important for seasonal streamflow prediction. With about 90% of its area falling within this system, HHWM8 is a classic example of this scenario, but others (e.g., EGLC2, GBRW4, and NVRN5) contain wilderness areas as well, primarily at higher elevations near basin boundaries. Table 2. Summary statistics for the 24 basins in the study. Mean values were calculated over the calibration period. The annual runoff ratio is defined as the ratio of annual runoff to annual precipitation. Fig . 1. The 24 basins

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Marouane Temimi, Ricardo Fonseca, Narendra Nelli, Michael Weston, Mohan Thota, Vineeth Valappil, Oliver Branch, Hans-Dieter Wizemann, Niranjan Kumar Kondapalli, Youssef Wehbe, Taha Al Hosary, Abdeltawab Shalaby, Noor Al Shamsi, and Hajer Al Naqbi

hand, the LULC gives information about the land’s physical type and how it is currently being used (i.e., urban, cropland, shrubland, desert, etc.), determining surface properties such as albedo, emissivity and roughness length. While the albedo and emissivity are normally estimated using remote sensing assets such as satellites (e.g., Giri 2012 ; Sun and Schulz 2015 ; Fritz et al. 2017 ; Rwanga and Ndambuki 2017 ), and sometimes through field surveys (e.g., D’Antona et al. 2008 ), the

Open access
Alejandro Hermoso, Victor Homar, and Arnau Amengual

of convective parameterizations has been obtained for resolutions higher than 4 km (e.g., Kain et al. 2008 ; Weisman et al. 2008 ). This model configuration, as well as the initial and lateral boundary conditions (IC/LBCs) are taken from one ensemble member out of all the ensemble strategies investigated in Part II. In particular, the boundary conditions are extracted from the global ECMWF ensemble prediction system and soil parameters are downscaled from the control member of the ECMWF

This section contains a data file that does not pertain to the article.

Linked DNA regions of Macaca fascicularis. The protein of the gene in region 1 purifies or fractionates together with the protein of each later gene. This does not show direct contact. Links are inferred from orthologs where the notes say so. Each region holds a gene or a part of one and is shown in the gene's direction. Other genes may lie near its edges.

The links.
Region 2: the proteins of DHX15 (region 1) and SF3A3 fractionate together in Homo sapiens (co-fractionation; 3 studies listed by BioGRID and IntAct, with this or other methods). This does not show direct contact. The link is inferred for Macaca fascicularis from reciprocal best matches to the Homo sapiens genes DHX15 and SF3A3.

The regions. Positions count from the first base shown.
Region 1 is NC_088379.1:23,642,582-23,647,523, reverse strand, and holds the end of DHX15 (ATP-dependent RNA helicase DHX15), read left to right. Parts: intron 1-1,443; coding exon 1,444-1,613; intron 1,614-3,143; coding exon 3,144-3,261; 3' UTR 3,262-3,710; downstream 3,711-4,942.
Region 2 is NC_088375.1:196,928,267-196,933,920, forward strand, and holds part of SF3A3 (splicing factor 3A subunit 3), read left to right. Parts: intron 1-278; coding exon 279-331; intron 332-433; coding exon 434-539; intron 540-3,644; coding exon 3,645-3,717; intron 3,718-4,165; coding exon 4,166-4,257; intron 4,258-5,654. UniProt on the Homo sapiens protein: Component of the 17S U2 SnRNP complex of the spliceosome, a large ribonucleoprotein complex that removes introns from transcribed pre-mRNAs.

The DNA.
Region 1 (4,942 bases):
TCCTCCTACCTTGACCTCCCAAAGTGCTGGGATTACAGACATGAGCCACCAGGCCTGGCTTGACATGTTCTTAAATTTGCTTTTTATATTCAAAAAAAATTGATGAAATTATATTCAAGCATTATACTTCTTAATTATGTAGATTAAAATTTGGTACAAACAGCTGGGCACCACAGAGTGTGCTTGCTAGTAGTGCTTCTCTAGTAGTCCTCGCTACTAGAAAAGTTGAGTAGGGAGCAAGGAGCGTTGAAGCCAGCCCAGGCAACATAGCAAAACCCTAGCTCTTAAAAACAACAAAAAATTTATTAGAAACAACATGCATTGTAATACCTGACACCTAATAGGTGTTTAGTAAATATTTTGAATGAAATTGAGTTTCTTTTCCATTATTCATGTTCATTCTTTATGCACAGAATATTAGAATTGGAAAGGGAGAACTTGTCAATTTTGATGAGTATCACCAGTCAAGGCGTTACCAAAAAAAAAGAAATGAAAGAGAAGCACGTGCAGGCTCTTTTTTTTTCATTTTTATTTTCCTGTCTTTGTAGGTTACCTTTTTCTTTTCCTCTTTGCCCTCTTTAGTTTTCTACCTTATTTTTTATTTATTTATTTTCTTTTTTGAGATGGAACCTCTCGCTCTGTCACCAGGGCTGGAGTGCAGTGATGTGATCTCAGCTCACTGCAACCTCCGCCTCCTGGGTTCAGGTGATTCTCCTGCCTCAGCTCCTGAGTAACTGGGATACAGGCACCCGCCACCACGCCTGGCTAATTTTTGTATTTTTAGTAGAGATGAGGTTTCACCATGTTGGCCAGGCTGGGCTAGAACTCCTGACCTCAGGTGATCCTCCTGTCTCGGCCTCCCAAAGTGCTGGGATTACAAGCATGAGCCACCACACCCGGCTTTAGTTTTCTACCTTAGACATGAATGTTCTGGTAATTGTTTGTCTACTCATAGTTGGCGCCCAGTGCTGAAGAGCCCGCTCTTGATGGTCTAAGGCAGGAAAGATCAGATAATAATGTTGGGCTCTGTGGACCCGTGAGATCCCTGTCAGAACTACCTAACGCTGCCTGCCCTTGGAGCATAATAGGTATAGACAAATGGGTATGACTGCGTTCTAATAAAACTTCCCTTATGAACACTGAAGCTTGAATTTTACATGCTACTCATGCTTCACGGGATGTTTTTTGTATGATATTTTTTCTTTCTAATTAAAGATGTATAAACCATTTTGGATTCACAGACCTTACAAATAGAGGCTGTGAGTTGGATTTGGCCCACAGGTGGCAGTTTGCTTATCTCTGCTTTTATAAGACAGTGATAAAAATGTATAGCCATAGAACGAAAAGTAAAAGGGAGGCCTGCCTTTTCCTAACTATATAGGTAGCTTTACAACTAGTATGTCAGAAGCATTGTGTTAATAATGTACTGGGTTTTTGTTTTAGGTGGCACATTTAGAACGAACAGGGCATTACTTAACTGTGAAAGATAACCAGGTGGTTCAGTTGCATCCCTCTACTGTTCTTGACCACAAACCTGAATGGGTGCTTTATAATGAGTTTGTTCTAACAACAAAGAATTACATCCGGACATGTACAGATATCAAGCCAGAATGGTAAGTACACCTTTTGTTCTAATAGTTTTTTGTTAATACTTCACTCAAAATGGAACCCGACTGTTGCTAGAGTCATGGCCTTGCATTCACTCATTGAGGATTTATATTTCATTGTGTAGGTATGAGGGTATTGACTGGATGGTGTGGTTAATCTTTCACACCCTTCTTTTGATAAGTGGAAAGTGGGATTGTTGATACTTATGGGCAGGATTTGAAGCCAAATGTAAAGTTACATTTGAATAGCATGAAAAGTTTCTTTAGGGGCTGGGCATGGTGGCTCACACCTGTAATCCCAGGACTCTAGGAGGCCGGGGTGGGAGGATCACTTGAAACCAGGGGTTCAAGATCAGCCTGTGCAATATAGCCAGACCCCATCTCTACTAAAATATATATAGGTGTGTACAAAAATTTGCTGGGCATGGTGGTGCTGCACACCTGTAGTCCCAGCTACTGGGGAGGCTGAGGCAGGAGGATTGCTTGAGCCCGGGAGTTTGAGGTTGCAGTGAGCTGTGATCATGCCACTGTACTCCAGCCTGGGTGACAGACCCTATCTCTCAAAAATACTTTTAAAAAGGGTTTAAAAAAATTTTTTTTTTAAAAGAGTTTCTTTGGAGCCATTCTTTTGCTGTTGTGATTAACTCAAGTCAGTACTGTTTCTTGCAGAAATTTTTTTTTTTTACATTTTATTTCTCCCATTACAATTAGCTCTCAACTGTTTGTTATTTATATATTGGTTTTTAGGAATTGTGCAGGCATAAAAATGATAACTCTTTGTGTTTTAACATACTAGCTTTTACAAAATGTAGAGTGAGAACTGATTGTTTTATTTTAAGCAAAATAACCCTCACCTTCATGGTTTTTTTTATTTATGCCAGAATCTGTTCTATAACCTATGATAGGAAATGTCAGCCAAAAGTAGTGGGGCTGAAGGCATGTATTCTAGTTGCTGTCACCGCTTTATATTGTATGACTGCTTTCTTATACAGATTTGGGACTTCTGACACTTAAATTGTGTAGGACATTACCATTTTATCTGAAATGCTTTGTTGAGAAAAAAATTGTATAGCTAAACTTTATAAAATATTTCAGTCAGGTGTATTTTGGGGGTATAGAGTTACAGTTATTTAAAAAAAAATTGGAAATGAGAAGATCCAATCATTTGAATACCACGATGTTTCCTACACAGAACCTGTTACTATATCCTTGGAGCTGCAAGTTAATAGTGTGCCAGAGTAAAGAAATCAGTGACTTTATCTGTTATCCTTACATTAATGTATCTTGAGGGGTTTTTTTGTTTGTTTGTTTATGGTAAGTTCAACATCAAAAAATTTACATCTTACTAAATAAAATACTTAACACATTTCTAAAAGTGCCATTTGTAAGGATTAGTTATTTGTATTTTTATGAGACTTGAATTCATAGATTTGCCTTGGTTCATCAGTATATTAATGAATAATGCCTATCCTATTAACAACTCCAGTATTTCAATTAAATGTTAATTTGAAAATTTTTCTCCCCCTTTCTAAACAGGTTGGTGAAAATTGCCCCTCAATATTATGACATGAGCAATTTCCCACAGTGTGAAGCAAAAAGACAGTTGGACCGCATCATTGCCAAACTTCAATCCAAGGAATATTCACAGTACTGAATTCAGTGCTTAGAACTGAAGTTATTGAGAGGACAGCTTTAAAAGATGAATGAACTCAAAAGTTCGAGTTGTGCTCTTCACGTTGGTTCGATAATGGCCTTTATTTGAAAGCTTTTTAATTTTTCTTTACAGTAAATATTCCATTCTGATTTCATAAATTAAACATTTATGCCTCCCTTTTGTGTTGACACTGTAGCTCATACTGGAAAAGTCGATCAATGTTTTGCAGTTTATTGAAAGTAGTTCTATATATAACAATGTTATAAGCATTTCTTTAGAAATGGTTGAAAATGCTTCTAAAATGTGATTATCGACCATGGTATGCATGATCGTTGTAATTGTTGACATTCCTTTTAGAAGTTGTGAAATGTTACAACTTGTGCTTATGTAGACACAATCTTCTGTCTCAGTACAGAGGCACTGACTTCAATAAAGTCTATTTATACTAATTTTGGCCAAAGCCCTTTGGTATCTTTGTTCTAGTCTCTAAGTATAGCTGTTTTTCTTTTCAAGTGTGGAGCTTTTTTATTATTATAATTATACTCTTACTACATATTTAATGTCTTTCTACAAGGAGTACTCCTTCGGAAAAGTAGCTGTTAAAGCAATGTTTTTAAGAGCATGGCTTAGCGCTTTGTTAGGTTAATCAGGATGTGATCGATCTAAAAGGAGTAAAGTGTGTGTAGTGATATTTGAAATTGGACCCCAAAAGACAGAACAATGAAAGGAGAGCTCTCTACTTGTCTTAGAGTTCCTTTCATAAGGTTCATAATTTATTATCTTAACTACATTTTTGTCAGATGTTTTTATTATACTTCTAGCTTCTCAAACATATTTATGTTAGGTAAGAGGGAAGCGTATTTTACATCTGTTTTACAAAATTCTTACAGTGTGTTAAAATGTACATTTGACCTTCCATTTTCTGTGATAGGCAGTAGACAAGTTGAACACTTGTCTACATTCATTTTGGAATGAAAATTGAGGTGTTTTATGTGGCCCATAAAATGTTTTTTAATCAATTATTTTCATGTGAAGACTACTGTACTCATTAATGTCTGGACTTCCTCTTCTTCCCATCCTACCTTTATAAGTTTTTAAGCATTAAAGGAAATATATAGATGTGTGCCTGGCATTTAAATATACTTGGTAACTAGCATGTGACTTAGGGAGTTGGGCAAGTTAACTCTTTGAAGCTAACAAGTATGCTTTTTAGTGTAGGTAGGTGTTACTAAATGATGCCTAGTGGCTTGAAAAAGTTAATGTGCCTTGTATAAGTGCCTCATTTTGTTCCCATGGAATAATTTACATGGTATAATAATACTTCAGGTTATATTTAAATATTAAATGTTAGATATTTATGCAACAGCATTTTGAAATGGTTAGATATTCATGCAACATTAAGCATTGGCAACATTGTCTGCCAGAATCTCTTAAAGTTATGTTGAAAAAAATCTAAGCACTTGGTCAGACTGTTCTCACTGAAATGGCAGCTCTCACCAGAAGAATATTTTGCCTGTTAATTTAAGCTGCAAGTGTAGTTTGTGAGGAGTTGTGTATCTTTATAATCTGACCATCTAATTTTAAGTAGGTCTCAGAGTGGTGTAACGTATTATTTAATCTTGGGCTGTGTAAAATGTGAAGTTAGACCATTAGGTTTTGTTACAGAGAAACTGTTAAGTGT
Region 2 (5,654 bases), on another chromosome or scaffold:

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Carolina A. Bieri, Francina Dominguez, and David M. Lawrence

, including the Pantanal wetlands, the plains of Las Pampas, and the semiarid Gran Chaco. Fig . 1. Location of the La Plata basin (red shaded region) within South America. Major cities within the basin are labeled. The black rectangle corresponds to the region of altered SM in the DRY CESM simulation. This region is also used in EOF analysis, but with 1° extensions of the northern and southern boundaries (see text). Mean MERRA-2 root-zone SM wetness fraction and precipitation are also depicted for SESA

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Ayumi Fujisaki-Manome, Greg E. Mann, Eric J. Anderson, Philip Y. Chu, Lindsay E. Fitzpatrick, Stanley G. Benjamin, Eric P. James, Tatiana G. Smirnova, Curtis R. Alexander, and David M. Wright

with previous research using WRF at this horizontal grid spacing for this application (e.g., Shi and Xue 2019 ; Wright et al. 2013 ). Hourly updated Rapid Refresh ( Benjamin et al. 2016a ) fields were used as initial and lateral boundary conditions as currently applied in operations. A one-dimensional lake model implemented in WRF ( Oleson et al. 2013 ) was used for smaller inland lakes. Over the Great Lakes, the control lower boundary condition for the lake surface (i.e., lake